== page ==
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These veggies may be rare and slowly disappearing from our plates, but they are bursting with flavors and nutrients that our bodies and souls crave. We have included common names in English and the botanical name only otherwise the post would be longer if we cover the native language names.
- Bread fruit – Artocarpus altilis
Family of jackfruit & mulberry. It gets its name from the fact that its texture is often compared to that of freshly baked bread. While breadfruit is often cooked and eaten like a vegetable, it is actually a fruit that is harvested when it is mature but still unripe. When cooked, the flesh of the breadfruit is soft, creamy, and slightly sweet, with a mild flavor that is often compared to that of potatoes.
Breadfruit is a good source of fiber, vitamins, and minerals. It is also a good source of complex carbohydrates, which can provide sustained energy. Because of its high nutritional value, breadfruit is sometimes referred to as a “superfood.”
- Sword Beans – Canavalia gladiata
They are known for their long, slender pods that resemble a sword, hence their name. The pods of sword beans can grow up to 1.5 feet long and contain 6-12 seeds each. In addition to being used as a food source, sword beans are also used in traditional medicine in many cultures. They are believed to have various health benefits, such as reducing inflammation, lowering cholesterol levels, and improving digestion.
- Palmyra Sprout
Also known as toddy palm sprouts or ice-apple, are the young shoots of the palmyra palm tree. It can be eaten raw or cooked and are often used in salads, soups, and stir-fries. You can also make flour out of and it and consume it several ways.
- Veldt Grape – Cissus quadrangularis
A good source of calcium and may help to strengthen bones and prevent osteoporosis. While we all might have seen the ordinary 4 sided(sathura pirandai, hence quadrangularis) pirandai, there are more in Nature like rounded one(mani/uruttu pirandai), 3 sided(muppirandai), sweet(inippu), flat ones(olai), puli(sour), wild pirandai, leaf pirandai(ilai) etc. Also if its nodes are close to each other, they are classified as female and if far apart, they are classified as male. If you are reluctant to grow, or go through the precautionary measures of cleaning them, our fast selling store products made using Pirandai – Pirandai idli podi, Pirandai Vathal/papad are here for your rescue!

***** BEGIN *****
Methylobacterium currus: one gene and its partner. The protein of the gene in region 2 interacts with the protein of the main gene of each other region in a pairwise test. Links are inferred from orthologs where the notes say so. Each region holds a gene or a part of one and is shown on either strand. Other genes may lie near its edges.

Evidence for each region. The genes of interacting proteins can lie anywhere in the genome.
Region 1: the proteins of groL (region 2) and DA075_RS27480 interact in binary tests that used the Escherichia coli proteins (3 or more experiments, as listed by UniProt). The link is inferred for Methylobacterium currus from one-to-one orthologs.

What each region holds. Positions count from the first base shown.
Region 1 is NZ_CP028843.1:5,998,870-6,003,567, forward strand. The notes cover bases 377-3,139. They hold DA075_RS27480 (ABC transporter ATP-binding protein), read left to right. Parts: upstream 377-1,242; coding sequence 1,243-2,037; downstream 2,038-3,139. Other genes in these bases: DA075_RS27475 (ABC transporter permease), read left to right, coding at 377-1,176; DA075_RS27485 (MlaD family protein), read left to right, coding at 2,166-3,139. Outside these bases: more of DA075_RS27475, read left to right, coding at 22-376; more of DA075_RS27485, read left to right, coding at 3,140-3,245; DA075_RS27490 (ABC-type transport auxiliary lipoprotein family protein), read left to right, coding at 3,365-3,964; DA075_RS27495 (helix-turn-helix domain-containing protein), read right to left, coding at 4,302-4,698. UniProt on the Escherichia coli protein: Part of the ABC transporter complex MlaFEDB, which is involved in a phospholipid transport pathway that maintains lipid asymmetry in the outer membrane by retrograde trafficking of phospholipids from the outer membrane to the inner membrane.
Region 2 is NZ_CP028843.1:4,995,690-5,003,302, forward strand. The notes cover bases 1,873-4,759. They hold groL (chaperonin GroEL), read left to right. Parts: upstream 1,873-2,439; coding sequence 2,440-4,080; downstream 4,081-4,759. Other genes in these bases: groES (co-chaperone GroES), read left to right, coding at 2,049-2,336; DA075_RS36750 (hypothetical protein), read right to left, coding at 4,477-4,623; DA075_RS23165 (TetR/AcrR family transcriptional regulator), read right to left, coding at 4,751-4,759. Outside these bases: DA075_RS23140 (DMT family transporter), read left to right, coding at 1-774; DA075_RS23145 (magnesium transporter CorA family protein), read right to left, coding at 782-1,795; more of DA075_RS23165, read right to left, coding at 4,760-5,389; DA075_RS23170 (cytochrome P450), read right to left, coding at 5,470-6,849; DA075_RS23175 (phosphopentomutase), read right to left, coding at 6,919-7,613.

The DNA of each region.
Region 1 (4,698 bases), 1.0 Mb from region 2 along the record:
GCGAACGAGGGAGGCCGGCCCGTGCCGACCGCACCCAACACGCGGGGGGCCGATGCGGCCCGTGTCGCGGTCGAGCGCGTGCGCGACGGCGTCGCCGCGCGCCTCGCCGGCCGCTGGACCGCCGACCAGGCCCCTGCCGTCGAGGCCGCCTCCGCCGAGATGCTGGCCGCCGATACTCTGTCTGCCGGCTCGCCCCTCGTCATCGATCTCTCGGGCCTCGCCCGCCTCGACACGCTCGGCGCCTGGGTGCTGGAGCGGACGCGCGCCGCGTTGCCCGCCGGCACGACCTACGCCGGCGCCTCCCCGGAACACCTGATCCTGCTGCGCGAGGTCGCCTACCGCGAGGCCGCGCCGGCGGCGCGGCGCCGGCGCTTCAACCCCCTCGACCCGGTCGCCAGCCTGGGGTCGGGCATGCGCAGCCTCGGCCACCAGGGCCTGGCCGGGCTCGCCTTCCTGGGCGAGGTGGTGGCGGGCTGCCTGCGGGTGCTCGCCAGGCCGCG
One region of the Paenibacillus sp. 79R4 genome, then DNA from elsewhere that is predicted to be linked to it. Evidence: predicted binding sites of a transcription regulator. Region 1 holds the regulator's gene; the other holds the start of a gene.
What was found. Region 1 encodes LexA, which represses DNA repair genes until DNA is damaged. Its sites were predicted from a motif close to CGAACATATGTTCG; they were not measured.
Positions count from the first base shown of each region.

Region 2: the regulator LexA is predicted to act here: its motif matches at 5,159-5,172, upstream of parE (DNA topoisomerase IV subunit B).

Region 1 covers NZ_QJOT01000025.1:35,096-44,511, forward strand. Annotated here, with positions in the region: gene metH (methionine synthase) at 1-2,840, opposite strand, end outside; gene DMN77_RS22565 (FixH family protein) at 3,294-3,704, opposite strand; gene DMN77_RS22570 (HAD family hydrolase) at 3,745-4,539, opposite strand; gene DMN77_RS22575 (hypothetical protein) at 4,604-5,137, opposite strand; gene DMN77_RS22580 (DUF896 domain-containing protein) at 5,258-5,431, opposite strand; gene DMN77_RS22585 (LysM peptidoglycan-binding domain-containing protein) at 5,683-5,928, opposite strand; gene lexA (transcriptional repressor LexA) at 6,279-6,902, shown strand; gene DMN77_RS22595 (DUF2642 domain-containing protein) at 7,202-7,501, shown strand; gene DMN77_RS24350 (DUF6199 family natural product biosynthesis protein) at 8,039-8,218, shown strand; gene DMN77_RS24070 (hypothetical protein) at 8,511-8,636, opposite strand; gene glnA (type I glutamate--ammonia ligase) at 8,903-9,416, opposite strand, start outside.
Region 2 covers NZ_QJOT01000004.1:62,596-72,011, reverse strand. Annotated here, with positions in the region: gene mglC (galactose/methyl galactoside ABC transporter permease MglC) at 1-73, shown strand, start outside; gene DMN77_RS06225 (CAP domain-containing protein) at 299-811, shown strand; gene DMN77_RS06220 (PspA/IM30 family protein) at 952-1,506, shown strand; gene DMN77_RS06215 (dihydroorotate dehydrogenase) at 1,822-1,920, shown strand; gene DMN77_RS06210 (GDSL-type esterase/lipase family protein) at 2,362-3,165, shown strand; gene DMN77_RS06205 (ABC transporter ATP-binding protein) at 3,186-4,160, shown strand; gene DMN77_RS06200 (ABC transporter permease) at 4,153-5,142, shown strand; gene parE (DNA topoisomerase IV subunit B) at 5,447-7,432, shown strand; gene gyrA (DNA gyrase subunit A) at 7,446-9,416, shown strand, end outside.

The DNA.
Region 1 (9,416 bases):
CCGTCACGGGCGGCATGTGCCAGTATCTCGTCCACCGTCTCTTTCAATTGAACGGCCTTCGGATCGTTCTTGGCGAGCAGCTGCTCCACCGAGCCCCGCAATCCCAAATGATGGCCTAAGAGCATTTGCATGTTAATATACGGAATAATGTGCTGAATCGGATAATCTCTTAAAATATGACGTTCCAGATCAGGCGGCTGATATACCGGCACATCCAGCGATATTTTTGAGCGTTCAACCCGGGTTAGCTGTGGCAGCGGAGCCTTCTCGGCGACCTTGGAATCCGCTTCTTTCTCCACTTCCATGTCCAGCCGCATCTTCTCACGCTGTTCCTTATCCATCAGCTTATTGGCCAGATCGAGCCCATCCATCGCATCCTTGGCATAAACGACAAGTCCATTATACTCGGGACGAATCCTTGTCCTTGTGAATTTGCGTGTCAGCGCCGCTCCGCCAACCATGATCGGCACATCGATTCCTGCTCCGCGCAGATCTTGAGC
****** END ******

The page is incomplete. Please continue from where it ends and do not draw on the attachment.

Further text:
- Turkey berry – Solanum torvum
Apart from its medicinal properties, it is used as a food source in many parts of the world. The fruit is often used in cooking as a flavoring agent and is particularly popular in Indian, Thai, and Indonesian cuisines. A great source of iron and calcium. It can heal stomach aches and enhance digestion. Tamil cuisine’s famous recipe Vathal Kuzhambu, Angaya podi are made with dried turkey berries. Make sabjis/stir fries, kuzhambu or curries.
- Clove Beans – Ipomoea muricata
The name came because it looks like clove. The name of this vegetable in Malayalam is “Nithya Vazhuthina”, literally means, ‘Daily Brinjal’. Once it grows and starts flowering, you will get the veggie almost daily!. You need to know the right stage of harvesting time as it matures very soon. There are 3-4 varieties, like green and white long ones, purple ones, green & white short ones etc. This creeper plant comes from the same family as Morning glory, but unlike morning glory which flowers in day time, Clove bean flowers in the evening.
- Winged Beans – Psophocarpus tetragonolobus
They are so named because their pods have distinctively winged edges, which make them resemble small airplanes. A highly nutritious vegetable with a good source of protein, dietary fiber, vitamins, and minerals. The plant is versatile and the entire plant, including its leaves, flowers, roots, and tubers, are edible and are used in different ways in different cuisines. The young and tender pods of the winged bean can be cooked and eaten like green beans, while the seeds can be cooked and eaten like peas or roasted and ground into flour. The leaves and flowers of the plant can be used in salads or cooked dishes, and the tubers can be boiled, roasted or fried and used in various recipes.